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Tag: Infectious Disease

Survived – Help for the Helper

Special guest Chris Scallon joined Karen, Doug, and Chris over a special brew sponsored by the Dirty Oar Beer Company. The theme for the conversation is as the first responder helping first responders, how important it is to know your self and…

COVID, Transitions, and Autism Anxiety

Join Dr. Stephanie and her guest Sydney to discuss COVID and transitions in education and how they affect students from the student on the perspectives point of view. This series has looked at the stressors and challenges for the caretaker/parents and from clinicians’ point of view and concerns and now this will give the perspective from the student’s point of view looking at the impact on stress and anxiety.

Sydney is a graduate student of the Georgia University system and Graduate Research assistant who shares her thoughts and concerns about how the pandemic and change is affecting people like her on the autism spectrum and points of consideration of those making decisions about education for students on the spectrum.

Combating Pandemic Stress: Taking Back Your Mental Health

Join Dr. Holmes and David Glick as they discuss mental health issues as a result of the current pandemic in the neurotypical population and the neurodivergent population. The Washington Post and New York Times have featured articles with concern for mental health issues and possible crises with the ongoing pandemic. How does this affect special needs populations and their parents? While issues concerning the pandemic are largely outside of one’s control, being intentional about mental health and relationship needs while maintaining proper distancing guidelines are crucial for physical and mental health needs. David discusses how social distancing has negatively turned to social isolation which has negative impact on mental health for all people and populations, but for a population with social skills deficits and needs, we must be more intentional in safe ways to provide for relational needs.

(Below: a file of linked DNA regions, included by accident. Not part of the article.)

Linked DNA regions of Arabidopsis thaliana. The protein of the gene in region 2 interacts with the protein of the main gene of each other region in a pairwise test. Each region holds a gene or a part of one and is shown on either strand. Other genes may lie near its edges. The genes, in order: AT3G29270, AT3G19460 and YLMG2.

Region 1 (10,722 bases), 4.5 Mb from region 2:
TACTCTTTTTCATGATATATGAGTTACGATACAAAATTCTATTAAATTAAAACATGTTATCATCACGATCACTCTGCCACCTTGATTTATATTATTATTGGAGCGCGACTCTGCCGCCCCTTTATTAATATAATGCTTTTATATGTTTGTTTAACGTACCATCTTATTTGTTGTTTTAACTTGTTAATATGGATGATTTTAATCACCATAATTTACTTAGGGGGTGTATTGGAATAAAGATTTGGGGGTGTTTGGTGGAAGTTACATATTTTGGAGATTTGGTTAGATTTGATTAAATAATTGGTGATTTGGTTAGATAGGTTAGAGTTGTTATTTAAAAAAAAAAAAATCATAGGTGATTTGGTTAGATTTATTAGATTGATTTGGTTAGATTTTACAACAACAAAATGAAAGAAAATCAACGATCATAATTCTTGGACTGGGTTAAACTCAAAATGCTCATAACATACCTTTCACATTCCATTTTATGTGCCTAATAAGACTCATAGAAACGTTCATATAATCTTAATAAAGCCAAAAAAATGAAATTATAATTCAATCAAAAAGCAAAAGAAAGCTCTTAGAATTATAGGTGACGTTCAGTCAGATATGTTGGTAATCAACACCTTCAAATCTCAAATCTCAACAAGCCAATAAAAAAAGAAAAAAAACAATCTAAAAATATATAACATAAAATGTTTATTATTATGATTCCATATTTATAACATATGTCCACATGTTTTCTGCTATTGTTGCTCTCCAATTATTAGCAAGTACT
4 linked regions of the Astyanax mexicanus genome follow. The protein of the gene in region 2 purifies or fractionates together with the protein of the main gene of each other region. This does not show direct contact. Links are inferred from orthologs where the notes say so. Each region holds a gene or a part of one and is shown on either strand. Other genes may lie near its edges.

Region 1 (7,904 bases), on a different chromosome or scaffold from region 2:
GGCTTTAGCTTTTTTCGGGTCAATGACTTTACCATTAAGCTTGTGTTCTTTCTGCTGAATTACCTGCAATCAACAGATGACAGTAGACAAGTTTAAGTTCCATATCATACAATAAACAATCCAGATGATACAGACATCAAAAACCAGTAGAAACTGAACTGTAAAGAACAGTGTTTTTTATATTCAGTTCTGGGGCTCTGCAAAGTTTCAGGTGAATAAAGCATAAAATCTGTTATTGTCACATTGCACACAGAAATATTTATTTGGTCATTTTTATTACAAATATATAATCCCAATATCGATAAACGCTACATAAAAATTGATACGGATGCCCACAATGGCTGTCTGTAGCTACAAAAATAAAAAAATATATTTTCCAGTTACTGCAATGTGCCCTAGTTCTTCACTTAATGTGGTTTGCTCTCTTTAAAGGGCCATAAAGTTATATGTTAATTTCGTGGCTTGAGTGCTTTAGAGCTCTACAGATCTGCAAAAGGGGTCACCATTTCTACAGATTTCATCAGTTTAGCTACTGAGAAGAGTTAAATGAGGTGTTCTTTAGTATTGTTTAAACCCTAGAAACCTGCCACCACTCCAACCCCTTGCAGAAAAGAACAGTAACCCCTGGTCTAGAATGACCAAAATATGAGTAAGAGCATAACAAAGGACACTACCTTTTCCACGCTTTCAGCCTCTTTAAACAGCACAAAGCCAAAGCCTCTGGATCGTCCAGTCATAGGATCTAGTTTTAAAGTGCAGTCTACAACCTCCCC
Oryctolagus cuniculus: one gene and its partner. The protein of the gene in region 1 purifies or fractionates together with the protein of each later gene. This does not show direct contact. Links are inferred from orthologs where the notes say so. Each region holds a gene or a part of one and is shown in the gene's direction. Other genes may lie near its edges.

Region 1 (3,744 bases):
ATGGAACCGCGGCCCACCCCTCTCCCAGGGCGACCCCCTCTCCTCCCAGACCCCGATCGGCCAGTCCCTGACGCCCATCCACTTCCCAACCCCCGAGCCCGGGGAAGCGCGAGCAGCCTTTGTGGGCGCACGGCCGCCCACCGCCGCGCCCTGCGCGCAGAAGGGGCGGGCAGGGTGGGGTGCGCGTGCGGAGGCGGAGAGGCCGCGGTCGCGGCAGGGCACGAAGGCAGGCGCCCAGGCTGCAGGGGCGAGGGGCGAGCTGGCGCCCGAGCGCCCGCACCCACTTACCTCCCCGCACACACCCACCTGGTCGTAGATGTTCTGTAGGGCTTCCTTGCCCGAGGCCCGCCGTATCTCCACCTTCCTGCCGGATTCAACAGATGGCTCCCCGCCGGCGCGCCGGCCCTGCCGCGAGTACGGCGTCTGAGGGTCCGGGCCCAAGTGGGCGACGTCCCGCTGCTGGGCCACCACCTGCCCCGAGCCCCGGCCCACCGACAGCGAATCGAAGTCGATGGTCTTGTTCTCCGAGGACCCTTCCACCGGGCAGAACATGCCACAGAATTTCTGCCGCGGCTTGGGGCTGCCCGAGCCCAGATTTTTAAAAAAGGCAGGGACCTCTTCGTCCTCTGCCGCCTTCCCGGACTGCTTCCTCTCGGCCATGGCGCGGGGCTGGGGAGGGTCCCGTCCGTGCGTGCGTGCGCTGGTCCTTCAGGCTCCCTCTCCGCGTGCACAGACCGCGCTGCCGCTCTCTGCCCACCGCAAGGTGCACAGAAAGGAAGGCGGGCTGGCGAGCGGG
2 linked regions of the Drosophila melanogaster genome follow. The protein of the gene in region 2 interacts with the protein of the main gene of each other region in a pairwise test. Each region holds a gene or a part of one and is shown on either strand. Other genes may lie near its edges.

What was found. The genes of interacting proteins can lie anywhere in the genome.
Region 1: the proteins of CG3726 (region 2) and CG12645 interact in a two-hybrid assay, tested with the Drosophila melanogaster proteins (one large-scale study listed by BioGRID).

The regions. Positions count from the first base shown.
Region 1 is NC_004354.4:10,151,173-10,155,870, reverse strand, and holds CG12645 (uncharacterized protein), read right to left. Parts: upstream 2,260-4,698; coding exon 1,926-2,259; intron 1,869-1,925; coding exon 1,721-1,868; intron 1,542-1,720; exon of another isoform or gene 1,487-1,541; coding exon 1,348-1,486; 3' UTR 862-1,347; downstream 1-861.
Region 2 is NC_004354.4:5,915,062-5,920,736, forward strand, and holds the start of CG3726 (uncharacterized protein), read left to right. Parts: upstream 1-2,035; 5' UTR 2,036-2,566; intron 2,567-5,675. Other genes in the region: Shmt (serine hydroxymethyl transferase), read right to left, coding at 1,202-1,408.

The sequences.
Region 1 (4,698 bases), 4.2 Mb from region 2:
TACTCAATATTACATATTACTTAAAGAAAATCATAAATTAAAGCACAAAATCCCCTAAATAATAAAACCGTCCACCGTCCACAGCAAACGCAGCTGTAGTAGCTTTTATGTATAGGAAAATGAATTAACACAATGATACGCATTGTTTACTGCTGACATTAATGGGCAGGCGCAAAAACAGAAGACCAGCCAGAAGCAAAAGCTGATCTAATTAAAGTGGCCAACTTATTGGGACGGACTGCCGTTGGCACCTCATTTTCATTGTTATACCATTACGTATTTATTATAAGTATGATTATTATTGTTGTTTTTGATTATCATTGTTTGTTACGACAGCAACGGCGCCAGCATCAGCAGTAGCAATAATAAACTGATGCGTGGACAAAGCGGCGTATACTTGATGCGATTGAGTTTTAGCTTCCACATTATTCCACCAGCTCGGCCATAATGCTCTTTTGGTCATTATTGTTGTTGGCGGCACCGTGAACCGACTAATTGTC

Dave Glick is the founder and director of Triad Psyc, P.C., and has been working in the combined fields of behavioral health, special education, and disability services since 1993. Originally trained at Boston University, he has worked as a special education teacher, behavior analyst/specialist, clinical director, and as a disability consultant and advocate. He holds a master’s in both education and social work and is a Licensed Clinical Social Worker. Dave founded Triad Psych, p.c. in 2003 to provide valuable resources to the special needs community.

Parents/Caretakers Navigate Ongoing Challenges Amidst the COVID Pandemic

Join Dr. Holmes as she and Dr. Watson discuss new challenges and stressors of parents and caregivers to children on the autism spectrum who are navigating more issues amidst the ongoing COVID crisis.